Crow Tribe mourns 3 killed in family shooting

AP News
Posted: Oct 07, 2011 8:29 PM
Crow Tribe mourns 3 killed in family shooting

The tragedy of a triple slaying on the Crow Indian Reservation is "snowballing" across the victims' large and tightly knit families ahead of funeral services set for Saturday, the chairman of the Montana tribe said.

The alleged gunman's grandmother, cousin and cousin's boyfriend were killed in Tuesday's shooting near Lodge Grass.

Crow Chairman Cedric Black Eagle has known the family since he was in preschool and is distantly related.

He said the initial shock _ from the shootings, a tense lockdown on schools and hospitals, and a multi-state manhunt culminating in Wednesday's capture of 22-year-old Sheldon Chase _ has given way to deep mourning.

More on what happened will unfold, but that now is a time for the families to be respected, Black Eagle said.

Gloria Sarah Goes Ahead Cummins, 80, Levon Driftwood, 21, and Driftwood's boyfriend Ruben Jefferson, 20, were killed Tuesday at a log home they shared with Chase about 10 miles outside Lodge Grass, a town of about 500 people near the Wyoming border.

"We all know one another's family. The effect is snowballing," said Black Eagle, who grew up in Lodge Grass.

Services for Driftwood and Jefferson were scheduled for Saturday at Lodge Grass High School. Cummins' funeral Mass will be Monday at Our Lady of Loretto Catholic Church.

The 12,000 members of the Crow tribe fall into an extensive clan network, and Driftwood's lengthy list of survivors gives insight into how many were affected by the killings: 19 "sisters," 15 "brothers," 12 aunts and uncles _ plus 14 entire families considered part of her "extended family."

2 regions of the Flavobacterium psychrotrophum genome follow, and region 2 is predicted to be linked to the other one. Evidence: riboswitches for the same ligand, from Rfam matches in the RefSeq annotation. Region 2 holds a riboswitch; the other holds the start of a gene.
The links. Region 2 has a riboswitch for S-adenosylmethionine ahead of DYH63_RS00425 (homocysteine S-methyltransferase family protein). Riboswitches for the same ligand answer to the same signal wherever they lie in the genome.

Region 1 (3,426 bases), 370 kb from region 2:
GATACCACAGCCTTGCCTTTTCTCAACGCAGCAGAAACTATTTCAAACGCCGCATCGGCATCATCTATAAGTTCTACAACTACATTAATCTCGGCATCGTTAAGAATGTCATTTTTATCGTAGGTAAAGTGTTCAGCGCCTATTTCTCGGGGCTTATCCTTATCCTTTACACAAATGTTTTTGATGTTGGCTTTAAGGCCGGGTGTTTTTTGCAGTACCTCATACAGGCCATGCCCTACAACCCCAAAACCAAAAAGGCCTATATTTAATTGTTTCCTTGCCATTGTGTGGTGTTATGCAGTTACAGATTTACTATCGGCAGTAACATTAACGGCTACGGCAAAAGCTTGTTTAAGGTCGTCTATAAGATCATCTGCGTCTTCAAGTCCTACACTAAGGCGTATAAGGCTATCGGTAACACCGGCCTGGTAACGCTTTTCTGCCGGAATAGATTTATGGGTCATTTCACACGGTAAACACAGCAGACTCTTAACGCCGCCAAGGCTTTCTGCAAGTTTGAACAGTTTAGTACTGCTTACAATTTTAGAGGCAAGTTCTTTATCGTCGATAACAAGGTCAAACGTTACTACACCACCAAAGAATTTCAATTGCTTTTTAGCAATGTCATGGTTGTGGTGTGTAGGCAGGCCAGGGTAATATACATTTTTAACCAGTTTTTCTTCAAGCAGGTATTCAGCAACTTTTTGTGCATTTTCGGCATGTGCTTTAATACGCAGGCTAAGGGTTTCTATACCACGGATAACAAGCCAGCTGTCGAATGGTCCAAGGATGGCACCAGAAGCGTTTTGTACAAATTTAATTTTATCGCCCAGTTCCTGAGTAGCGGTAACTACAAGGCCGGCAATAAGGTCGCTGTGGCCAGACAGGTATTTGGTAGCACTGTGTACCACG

Driftwood and Jefferson had two children and were described as "together since grade school" in Driftwood's obituary.

Chase has been jailed in Washington state. Assistant U.S. Attorney Jessica Fehr said Friday he's expected to be transferred to Montana in the next two weeks to face three charges of first-degree murder. He faces life in prison if convicted.

Friends and relatives say Chase was close to his grandmother, acting as her chauffeur after she suffered a stroke several years ago. He grew up on North Dakota's Fort Berthold reservation but had lived with Cummins for much of the last year while he took Crow language classes at Little Big Horn College.

The case is being handled by the FBI, which has jurisdiction in major crimes involving American Indians. An FBI agent this week filed an affidavit in which he said Jefferson's 3-year-old son described a fight between Chase and Jefferson moments before the shooting.

Chase also had allegedly stopped taking medications for an unspecified mental illness.

But for family members, the details still don't add up to an explanation for a tragedy that has touched four generations and reverberated through a community.

"It will never make sense to us," said John Cummins III, a grandson of Gloria Cummins and cousin to Chase and Driftwood.